“No one’s mind has ever been changed by a Facebook post,” I heard more than once as I nodded in agreement. “It’s not worth creating conflict and contributing to the noise. I don’t need to be reminded that half the country thinks I’m an idiot.”
So, political opinions were left mostly to talking heads on the cable news channels and those on either end of the political spectrum who were just angry enough, and often more than judgmental enough, to continuously express their rage against those who dared to disagree with their beliefs to some degree and the organizations connected to such issues. The extremes, the angriest and most self-righteous of us all, were being heard loud and clear.
Meanwhile, most of the rest of us sat quietly in our ideas and explorations, safe in the knowledge that at least we weren’t contributing to the divisive language of the day, hoping against hope that once the election was over the screaming would soften to a simmering roar and we’d all accept and contribute to the tasks at hand – that we’d put down our pitchforks and work together toward the greater good.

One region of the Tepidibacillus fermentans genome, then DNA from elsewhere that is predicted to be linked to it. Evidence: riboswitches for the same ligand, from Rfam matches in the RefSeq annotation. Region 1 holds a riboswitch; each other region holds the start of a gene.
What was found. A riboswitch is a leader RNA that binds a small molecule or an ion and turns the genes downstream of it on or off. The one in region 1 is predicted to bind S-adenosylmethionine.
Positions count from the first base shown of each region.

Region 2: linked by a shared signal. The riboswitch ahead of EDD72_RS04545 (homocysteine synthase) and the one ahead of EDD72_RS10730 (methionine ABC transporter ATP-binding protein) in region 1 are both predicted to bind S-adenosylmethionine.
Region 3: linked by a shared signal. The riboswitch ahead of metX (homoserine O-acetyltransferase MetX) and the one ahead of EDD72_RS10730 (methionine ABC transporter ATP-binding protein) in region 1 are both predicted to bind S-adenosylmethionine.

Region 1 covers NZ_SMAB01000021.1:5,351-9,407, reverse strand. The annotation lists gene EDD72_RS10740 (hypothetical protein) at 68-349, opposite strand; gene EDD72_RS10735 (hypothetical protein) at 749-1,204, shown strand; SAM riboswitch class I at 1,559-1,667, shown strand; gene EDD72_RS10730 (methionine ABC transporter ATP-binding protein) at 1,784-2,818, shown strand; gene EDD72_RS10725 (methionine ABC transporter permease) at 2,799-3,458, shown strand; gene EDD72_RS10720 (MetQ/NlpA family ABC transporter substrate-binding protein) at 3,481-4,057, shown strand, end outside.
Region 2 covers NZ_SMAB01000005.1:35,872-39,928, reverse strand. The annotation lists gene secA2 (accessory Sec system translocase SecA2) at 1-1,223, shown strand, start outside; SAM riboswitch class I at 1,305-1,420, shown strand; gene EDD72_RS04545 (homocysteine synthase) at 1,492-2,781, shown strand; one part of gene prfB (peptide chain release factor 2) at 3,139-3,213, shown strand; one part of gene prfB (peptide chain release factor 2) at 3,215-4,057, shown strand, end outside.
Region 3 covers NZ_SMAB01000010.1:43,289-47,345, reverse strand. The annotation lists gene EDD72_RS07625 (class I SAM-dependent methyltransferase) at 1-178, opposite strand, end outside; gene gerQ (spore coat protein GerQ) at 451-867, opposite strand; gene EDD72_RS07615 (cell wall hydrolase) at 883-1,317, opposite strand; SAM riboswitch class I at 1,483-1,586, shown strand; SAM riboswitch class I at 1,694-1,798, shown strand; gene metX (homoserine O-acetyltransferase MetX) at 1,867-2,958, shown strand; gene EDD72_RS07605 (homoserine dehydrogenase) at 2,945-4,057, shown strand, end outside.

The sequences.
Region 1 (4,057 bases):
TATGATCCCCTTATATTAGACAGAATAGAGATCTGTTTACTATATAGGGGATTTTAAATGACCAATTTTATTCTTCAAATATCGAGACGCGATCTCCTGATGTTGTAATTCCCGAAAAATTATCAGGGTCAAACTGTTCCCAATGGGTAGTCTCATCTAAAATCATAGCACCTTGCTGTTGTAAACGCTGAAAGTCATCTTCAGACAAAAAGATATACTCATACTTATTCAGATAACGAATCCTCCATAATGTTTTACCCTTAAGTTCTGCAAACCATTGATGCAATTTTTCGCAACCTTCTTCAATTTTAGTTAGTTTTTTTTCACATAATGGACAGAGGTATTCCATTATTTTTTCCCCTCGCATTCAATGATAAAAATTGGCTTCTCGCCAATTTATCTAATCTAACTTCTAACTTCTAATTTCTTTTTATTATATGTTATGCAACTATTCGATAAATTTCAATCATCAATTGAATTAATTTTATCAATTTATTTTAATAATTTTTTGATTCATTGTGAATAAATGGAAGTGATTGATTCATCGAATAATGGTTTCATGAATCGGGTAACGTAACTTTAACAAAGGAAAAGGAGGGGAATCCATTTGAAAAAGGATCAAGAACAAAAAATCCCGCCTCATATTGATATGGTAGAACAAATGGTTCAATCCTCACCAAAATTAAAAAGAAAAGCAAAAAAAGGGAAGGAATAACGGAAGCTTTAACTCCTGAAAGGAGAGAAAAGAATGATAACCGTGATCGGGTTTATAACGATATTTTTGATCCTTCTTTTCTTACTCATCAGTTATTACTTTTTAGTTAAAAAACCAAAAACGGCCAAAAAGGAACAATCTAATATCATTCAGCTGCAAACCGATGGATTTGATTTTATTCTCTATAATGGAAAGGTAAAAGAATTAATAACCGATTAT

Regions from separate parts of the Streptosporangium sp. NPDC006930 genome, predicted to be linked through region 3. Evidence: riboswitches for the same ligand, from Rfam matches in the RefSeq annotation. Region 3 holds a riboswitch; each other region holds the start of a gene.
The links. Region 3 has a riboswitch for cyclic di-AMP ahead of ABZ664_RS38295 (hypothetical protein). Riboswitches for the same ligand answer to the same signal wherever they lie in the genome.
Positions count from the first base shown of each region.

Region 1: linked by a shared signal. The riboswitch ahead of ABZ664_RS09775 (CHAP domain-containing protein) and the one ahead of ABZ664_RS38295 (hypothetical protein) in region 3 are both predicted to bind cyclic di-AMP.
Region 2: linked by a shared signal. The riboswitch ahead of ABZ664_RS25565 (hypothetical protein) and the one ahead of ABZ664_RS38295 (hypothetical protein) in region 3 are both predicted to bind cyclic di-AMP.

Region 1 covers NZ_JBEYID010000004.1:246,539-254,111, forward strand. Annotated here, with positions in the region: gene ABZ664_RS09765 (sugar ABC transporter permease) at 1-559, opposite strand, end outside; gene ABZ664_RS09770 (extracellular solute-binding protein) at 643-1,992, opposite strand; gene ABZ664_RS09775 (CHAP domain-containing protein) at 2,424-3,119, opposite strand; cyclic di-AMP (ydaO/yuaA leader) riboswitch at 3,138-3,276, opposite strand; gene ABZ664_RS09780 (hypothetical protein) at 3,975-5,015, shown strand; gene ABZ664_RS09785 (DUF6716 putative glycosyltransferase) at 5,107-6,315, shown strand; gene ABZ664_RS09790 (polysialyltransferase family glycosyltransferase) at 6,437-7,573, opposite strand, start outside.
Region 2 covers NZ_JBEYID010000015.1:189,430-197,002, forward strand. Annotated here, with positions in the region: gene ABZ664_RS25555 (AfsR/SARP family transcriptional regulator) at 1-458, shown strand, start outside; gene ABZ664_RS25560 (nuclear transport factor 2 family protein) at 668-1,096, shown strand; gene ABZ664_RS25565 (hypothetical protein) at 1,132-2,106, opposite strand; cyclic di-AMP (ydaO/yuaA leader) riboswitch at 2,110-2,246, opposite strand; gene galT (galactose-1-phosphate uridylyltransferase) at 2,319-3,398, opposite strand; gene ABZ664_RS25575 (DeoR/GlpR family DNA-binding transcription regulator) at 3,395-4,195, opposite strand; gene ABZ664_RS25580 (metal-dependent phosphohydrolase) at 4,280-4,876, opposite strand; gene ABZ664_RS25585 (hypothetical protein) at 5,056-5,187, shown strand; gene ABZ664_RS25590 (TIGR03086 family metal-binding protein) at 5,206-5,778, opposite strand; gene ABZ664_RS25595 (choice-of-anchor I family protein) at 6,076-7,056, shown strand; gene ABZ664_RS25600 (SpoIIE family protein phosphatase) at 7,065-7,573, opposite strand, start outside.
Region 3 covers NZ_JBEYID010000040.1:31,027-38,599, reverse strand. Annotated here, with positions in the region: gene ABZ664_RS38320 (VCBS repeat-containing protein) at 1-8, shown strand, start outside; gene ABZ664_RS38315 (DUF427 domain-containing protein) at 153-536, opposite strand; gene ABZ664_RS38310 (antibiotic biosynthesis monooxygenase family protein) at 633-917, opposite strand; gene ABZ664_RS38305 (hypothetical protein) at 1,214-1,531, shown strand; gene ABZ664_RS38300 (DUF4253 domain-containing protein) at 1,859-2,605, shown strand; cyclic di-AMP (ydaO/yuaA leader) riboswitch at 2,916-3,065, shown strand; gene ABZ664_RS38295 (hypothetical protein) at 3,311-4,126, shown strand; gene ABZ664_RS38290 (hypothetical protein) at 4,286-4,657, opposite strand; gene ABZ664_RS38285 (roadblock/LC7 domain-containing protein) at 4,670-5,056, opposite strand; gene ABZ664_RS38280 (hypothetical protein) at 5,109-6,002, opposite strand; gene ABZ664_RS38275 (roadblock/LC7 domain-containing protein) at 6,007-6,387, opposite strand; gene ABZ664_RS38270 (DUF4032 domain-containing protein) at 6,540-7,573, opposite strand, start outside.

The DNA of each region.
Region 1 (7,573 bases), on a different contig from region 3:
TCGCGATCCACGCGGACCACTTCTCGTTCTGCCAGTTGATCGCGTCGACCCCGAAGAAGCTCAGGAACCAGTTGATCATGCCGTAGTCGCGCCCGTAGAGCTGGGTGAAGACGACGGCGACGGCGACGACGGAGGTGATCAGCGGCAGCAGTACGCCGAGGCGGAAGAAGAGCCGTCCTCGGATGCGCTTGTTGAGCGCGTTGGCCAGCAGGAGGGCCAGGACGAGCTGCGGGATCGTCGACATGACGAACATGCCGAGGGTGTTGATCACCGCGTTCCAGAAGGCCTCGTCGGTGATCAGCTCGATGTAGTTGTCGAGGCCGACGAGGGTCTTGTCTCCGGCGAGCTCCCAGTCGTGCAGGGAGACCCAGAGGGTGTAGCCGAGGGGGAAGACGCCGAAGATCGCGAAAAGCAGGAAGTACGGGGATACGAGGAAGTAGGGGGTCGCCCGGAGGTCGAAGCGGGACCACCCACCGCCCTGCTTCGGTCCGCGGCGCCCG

Naïve? Perhaps. It’s wouldn’t be the first time someone’s optimism has been labeled as such. Naïve or not, so far this is not what has happened and if we stay on our current path, it doesn’t look good.
The angry are angrier. The self-righteous are even moreso. Everyone knows they are right and few with a loud enough voice want to compromise for the sake of progress.
Okay, universe, I hear you. Lesson learned…again.
When we don’t allow the release, the healing light can’t get in.
When we don’t allow some space for everyone to scream when they need to scream, then we all suffer.
My son gets it. He screams when he needs to. He lets it go. He laughs and plays and eats with joy the rest of the time, and he sleeps like a baby.
Here’s a radical idea: Let’s all speak our truth.